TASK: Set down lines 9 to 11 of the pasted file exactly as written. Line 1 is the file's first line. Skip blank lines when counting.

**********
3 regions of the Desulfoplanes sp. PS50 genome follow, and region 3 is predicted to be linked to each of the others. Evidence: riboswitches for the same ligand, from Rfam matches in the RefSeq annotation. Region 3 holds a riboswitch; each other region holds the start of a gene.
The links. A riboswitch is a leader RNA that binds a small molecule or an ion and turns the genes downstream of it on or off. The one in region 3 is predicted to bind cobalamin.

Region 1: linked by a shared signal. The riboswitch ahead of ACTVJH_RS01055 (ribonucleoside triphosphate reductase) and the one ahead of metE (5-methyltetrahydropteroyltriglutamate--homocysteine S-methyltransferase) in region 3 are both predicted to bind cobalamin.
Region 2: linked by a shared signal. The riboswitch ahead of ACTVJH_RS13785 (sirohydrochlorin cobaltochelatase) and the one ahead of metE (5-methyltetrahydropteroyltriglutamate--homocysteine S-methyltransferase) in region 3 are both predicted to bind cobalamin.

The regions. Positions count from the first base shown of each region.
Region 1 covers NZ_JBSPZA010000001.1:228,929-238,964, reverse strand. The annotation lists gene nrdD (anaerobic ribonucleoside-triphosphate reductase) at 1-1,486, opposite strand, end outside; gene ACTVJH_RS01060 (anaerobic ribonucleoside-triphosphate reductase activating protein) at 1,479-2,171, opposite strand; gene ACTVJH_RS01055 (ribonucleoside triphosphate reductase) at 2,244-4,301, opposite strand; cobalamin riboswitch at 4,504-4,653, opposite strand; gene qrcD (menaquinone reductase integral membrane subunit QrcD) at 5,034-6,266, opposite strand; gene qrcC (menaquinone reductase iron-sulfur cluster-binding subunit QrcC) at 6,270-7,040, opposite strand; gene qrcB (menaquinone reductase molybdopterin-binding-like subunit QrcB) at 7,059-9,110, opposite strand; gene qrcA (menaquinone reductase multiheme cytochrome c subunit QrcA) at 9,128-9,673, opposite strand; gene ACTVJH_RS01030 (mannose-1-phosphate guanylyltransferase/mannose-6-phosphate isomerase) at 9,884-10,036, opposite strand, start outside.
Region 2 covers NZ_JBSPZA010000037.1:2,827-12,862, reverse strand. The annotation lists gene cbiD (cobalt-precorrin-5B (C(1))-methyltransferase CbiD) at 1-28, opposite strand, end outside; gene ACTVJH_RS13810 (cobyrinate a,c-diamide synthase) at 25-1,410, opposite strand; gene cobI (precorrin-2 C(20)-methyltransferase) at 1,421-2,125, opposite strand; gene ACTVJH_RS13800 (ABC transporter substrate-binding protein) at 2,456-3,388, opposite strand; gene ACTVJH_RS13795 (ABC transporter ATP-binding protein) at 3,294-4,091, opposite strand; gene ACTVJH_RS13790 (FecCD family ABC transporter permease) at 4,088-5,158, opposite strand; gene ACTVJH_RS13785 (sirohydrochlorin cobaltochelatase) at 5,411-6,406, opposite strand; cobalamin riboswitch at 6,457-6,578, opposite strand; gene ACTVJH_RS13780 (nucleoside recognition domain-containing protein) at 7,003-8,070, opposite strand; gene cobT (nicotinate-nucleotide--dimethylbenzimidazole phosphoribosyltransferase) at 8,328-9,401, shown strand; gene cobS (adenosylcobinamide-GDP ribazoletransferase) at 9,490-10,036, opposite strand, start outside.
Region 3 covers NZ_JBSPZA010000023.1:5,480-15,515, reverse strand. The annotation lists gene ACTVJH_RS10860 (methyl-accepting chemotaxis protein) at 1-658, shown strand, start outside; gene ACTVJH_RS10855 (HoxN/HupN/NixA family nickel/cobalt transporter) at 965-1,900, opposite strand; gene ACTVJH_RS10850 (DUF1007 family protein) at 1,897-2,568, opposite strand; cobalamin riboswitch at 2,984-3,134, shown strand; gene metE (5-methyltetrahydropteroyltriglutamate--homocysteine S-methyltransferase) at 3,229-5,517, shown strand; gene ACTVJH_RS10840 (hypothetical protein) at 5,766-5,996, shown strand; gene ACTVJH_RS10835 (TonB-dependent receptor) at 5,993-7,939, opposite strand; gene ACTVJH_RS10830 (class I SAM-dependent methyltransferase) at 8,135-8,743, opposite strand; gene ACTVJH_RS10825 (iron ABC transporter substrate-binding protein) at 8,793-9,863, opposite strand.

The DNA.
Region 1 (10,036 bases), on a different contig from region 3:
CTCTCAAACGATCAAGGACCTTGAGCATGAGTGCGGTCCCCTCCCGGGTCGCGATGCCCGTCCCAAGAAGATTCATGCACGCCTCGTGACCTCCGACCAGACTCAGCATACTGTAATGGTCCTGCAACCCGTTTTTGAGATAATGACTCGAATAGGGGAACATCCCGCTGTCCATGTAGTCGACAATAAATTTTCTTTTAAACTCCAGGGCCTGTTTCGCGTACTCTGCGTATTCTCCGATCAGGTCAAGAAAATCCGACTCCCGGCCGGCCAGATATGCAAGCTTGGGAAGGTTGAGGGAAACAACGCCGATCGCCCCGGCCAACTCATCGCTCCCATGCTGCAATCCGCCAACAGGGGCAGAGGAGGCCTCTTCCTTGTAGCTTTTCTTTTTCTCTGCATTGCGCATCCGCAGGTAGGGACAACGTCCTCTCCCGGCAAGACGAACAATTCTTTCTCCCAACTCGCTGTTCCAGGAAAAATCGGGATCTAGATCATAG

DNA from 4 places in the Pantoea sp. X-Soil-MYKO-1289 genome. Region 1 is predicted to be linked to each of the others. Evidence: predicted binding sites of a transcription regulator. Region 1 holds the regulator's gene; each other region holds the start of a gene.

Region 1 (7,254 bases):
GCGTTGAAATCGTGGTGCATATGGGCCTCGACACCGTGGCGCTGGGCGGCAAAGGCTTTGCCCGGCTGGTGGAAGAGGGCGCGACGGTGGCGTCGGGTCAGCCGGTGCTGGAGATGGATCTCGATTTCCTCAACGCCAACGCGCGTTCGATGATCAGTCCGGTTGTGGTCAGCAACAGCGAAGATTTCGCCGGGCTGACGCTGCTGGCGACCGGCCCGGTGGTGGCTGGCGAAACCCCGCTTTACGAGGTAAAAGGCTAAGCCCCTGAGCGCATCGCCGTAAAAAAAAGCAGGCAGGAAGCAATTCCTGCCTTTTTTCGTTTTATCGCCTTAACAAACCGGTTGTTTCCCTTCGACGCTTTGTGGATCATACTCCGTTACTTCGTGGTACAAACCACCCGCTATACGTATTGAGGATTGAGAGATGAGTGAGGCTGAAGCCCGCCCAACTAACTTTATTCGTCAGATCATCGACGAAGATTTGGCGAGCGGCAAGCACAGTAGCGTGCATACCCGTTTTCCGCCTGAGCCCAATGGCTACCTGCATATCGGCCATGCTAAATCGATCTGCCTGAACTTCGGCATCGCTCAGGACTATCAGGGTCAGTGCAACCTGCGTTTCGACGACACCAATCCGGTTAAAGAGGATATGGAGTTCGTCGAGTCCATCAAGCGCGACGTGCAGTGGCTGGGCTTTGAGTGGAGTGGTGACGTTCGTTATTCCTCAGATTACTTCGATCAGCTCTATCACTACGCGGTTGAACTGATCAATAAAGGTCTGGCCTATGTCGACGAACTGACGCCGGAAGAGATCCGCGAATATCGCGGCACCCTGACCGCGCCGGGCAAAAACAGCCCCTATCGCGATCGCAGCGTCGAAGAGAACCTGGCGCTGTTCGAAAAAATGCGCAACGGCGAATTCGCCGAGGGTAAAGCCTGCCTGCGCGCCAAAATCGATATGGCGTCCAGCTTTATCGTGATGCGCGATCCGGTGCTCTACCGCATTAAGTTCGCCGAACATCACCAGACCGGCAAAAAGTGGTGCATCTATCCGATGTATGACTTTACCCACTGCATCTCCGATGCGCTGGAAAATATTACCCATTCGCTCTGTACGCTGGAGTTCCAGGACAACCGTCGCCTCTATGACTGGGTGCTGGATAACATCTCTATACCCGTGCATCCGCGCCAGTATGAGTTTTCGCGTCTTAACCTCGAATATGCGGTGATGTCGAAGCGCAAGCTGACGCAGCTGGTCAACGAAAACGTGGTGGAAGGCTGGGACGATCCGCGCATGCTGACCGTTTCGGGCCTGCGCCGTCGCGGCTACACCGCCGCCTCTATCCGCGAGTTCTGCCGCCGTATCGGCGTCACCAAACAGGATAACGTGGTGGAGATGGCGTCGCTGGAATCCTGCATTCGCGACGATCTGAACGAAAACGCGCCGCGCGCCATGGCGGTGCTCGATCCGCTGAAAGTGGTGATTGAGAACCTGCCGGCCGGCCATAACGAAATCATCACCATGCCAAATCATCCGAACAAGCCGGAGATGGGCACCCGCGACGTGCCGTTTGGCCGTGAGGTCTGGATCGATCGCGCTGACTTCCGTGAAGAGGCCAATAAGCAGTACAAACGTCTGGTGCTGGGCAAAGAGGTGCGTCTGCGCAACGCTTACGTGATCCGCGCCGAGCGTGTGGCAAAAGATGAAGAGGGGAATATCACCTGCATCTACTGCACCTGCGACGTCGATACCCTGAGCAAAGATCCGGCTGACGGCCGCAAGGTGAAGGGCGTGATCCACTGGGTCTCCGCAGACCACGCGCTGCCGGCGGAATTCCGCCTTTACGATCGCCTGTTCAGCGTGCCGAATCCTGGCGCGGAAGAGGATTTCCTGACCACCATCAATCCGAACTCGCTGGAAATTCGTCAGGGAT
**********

The DNA.
Region 1 (10,036 bases), on a different contig from region 3:
CTCTCAAACGATCAAGGACCTTGAGCATGAGTGCGGTCCCCTCCCGGGTCGCGATGCCCGTCCCAAGAAGATTCATGCACGCCTCGTGACCTCCGACCAGACTCAGCATACTGTAATGGTCCTGCAACCCGTTTTTGAGATAATGACTCGAATAGGGGAACATCCCGCTGTCCATGTAGTCGACAATAAATTTTCTTTTAAACTCCAGGGCCTGTTTCGCGTACTCTGCGTATTCTCCGATCAGGTCAAGAAAATCCGACTCCCGGCCGGCCAGATATGCAAGCTTGGGAAGGTTGAGGGAAACAACGCCGATCGCCCCGGCCAACTCATCGCTCCCATGCTGCAATCCGCCAACAGGGGCAGAGGAGGCCTCTTCCTTGTAGCTTTTCTTTTTCTCTGCATTGCGCATCCGCAGGTAGGGACAACGTCCTCTCCCGGCAAGACGAACAATTCTTTCTCCCAACTCGCTGTTCCAGGAAAAATCGGGATCTAGATCATAG